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ToxFAQsTM for Mirex and Chlordecone

(Mirex y la Clordecona)

September 1996

CAS#: Mirex 2385-85-5; Chlordecone 143-50-5

ToxFAQsâ„¢ PDF PDF Version, 135 KB


This fact sheet answers the most frequently asked health questions about mirex and chlordecone. For more information, you may call the ATSDR Information Center at 1-800-232-4636. This fact sheet is one in a series of summaries about hazardous substances and their health effects. This information is important because this substance may harm you. The effects of exposure to any hazardous substance depend on the dose, the duration, how you are exposed, personal traits and habits, and whether other chemicals are present.


Summary

Exposure to mirex and chlordecone occurs mainly from touching or eating soil or food that contains the chemicals. At high levels, these chemicals may cause damage to the skin, liver, or nervous and reproductive systems. Mirex has been found in at least 7 of the 1,430 National Priorities List sites identified by the Environmental Protection Agency (EPA); chlordecone has been found at 2 sites.


What is mirex and chlordecone?

Mirex and chlordecone are two separate, but chemically similar, manufactured insecticides that do not occur naturally in the environment. Mirex is a white crystalline solid, and chlordecone is a tan-white crystalline solid. Both chemicals are odorless.

Mirex and chlordecone have not been manufactured or used in the United States since 1978. Mirex was used to control fire ants, and as a flame retardant in plastics, rubber, paint, paper, and electrical goods from 1959 to 1972. Chlordecone was used as an insecticide on tobacco, ornamental shrubs, bananas, and citrus trees, and in ant and roach traps. Mirex was sold as a flame retardant under the trade name Dechlorane, and chlordecone was also known as Kepone. Use of trade names is for identification only and does not imply endorsement by the Agency for Toxic Substances and Disease Registry, the Public Health Service, or the U.S. Department of Health and Human Services.


What happens to mirex and chlordecone when it enters the environment?

  • Mirex and chlordecone break down slowly in the environment, and they may stay for years in soil and water.
  • They do not evaporate to any great extent from surface water or surface soil.
  • Mirex and chlordecone do not dissolve easily in water, but they easily stick to soil and sediment particles.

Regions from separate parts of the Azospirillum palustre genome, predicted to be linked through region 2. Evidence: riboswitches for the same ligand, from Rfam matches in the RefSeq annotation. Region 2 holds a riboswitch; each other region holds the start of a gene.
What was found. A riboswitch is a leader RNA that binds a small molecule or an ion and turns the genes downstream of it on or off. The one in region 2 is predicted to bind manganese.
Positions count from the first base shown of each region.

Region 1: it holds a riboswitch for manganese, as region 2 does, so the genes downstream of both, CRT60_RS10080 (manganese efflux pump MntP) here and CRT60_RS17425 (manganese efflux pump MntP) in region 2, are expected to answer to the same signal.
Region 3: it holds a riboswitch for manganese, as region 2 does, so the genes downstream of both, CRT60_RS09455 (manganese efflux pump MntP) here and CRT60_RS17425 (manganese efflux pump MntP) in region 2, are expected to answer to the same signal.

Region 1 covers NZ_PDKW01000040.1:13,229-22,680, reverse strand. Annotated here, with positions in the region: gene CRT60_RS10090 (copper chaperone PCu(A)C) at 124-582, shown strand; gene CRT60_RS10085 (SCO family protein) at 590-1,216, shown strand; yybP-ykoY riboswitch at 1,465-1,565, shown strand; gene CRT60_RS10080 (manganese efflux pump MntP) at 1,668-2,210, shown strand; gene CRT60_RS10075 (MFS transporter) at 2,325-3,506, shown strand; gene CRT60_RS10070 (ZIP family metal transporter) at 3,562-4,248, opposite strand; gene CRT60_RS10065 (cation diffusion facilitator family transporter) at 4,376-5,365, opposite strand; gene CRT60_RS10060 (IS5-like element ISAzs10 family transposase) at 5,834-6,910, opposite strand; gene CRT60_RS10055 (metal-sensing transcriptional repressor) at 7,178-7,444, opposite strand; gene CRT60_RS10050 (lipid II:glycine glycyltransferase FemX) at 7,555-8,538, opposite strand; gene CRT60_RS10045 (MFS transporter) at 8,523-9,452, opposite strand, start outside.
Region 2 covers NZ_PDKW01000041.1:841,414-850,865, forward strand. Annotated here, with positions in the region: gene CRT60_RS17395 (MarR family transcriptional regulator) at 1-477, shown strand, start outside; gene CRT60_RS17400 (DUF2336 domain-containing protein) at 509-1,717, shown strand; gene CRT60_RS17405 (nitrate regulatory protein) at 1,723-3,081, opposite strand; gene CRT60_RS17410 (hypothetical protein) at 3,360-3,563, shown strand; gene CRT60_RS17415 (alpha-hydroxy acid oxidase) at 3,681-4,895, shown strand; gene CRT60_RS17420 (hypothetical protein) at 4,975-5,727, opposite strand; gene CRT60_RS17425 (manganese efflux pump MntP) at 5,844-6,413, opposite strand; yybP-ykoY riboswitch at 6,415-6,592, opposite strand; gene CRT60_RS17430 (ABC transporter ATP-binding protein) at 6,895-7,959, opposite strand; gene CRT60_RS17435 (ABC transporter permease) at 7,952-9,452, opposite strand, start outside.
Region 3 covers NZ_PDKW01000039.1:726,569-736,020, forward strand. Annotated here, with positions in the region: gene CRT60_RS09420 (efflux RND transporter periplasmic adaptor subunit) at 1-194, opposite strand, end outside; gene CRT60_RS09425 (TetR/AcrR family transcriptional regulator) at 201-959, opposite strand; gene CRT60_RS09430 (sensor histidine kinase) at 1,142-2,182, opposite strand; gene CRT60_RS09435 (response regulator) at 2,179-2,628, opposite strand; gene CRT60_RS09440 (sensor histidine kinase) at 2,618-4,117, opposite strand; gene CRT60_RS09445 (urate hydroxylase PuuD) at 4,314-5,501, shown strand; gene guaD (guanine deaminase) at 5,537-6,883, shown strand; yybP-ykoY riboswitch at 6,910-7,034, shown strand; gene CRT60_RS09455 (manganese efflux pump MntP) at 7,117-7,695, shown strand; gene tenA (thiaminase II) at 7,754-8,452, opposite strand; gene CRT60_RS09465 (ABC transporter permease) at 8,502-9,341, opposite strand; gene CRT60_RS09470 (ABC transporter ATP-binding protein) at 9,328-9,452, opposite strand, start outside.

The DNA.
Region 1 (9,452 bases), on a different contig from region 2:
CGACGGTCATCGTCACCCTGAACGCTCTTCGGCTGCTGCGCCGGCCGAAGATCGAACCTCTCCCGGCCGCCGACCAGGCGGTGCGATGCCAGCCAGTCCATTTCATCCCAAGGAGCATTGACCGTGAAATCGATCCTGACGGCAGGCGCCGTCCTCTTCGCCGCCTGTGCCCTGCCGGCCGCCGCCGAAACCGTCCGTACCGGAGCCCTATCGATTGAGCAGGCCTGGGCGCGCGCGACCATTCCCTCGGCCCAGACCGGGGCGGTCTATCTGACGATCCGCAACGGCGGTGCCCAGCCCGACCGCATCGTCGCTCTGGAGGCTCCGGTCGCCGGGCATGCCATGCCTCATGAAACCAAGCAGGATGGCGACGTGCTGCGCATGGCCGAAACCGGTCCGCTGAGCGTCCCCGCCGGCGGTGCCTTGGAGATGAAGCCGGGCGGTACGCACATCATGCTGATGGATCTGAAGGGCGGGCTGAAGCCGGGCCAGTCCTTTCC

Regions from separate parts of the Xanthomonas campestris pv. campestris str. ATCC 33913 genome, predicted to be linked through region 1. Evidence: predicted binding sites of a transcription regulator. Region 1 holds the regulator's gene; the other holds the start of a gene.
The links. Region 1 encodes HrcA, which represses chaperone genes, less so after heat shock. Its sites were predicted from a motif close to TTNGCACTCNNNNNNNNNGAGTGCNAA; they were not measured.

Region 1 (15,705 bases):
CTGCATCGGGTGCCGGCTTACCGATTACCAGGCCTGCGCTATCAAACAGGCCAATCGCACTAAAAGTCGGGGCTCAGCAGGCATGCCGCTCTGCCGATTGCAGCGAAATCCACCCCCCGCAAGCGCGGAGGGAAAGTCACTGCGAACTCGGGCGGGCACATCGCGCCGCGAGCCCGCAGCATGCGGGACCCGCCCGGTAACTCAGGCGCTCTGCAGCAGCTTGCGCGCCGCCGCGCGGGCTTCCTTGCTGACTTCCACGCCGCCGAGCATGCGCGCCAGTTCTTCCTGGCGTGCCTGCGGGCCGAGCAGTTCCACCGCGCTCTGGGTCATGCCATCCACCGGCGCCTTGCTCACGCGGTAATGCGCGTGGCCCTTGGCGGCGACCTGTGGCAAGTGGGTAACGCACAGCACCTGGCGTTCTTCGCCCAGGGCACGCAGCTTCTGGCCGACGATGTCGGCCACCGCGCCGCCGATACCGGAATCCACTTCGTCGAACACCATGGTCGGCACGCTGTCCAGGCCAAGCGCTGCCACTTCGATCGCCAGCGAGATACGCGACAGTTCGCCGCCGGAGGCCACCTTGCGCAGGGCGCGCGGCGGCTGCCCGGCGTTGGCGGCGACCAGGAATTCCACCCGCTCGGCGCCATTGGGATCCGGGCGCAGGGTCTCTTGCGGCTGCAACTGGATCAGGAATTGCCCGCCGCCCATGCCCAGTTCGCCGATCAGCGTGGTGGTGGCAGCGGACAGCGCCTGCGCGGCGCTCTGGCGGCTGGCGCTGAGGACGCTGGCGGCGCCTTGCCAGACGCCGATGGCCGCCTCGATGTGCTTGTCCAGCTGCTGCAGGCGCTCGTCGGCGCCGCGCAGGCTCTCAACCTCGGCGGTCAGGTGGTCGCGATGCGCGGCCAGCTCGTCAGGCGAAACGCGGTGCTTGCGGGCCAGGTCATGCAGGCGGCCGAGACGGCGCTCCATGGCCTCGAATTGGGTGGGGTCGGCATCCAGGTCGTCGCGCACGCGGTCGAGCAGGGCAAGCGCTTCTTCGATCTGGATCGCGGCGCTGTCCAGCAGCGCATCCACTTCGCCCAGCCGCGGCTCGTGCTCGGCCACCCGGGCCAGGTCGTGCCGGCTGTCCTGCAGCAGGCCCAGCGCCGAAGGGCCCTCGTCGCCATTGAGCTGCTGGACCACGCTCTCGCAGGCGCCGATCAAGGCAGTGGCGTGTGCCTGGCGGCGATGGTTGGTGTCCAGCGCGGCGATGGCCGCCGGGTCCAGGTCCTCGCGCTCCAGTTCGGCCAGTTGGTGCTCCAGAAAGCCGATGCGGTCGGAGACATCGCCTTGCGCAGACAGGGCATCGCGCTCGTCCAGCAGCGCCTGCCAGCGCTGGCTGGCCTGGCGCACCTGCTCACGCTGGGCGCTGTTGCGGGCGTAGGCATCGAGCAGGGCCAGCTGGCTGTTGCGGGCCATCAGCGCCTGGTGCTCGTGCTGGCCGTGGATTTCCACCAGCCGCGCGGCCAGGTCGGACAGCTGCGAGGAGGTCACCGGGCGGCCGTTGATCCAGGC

• They are not likely to travel far through the soil and into underground water.
  • They can build up in fish or other organisms that live in contaminated water or that eat other contaminated animals.

How might I be exposed to mirex and chlordecone?

  • Touching or ingesting contaminated soil near hazardous waste sites.
  • Ingesting contaminated fish or other animals living near hazardous waste sites.
  • Nursing infants of mothers living near hazardous waste sites may be exposed to mirex through their mothers' milk.
  • Drinking water or breathing air is not likely to cause exposure because these compounds do not easily dissolve in water or evaporate.

How can mirex and chlordecone affect my health?

We do not know how mirex affects the health of people. Workers who were exposed to high levels of chlordecone over a long period (more than one year) showed harmful effects on the nervous system, skin, liver, and male reproductive system. These workers were probably exposed mainly through touching chlordecone, although they may have inhaled or ingested some as well.

Animal studies with chlordecone have shown effects similar to those seen in people, as well as harmful kidney effects, developmental effects, and effects on the ability of females to reproduce. We do not know if these last three effects also occur in people.

Animal studies have shown that ingesting high levels of mirex can harm the stomach, intestine, liver, kidneys, eyes, thyroid, and nervous and reproductive systems.


How likely are mirex and chlordecone to cause cancer?

The Department of Health and Human Services (DHHS) has determined that mirex and chlordecone may reasonably be anticipated to be carcinogens.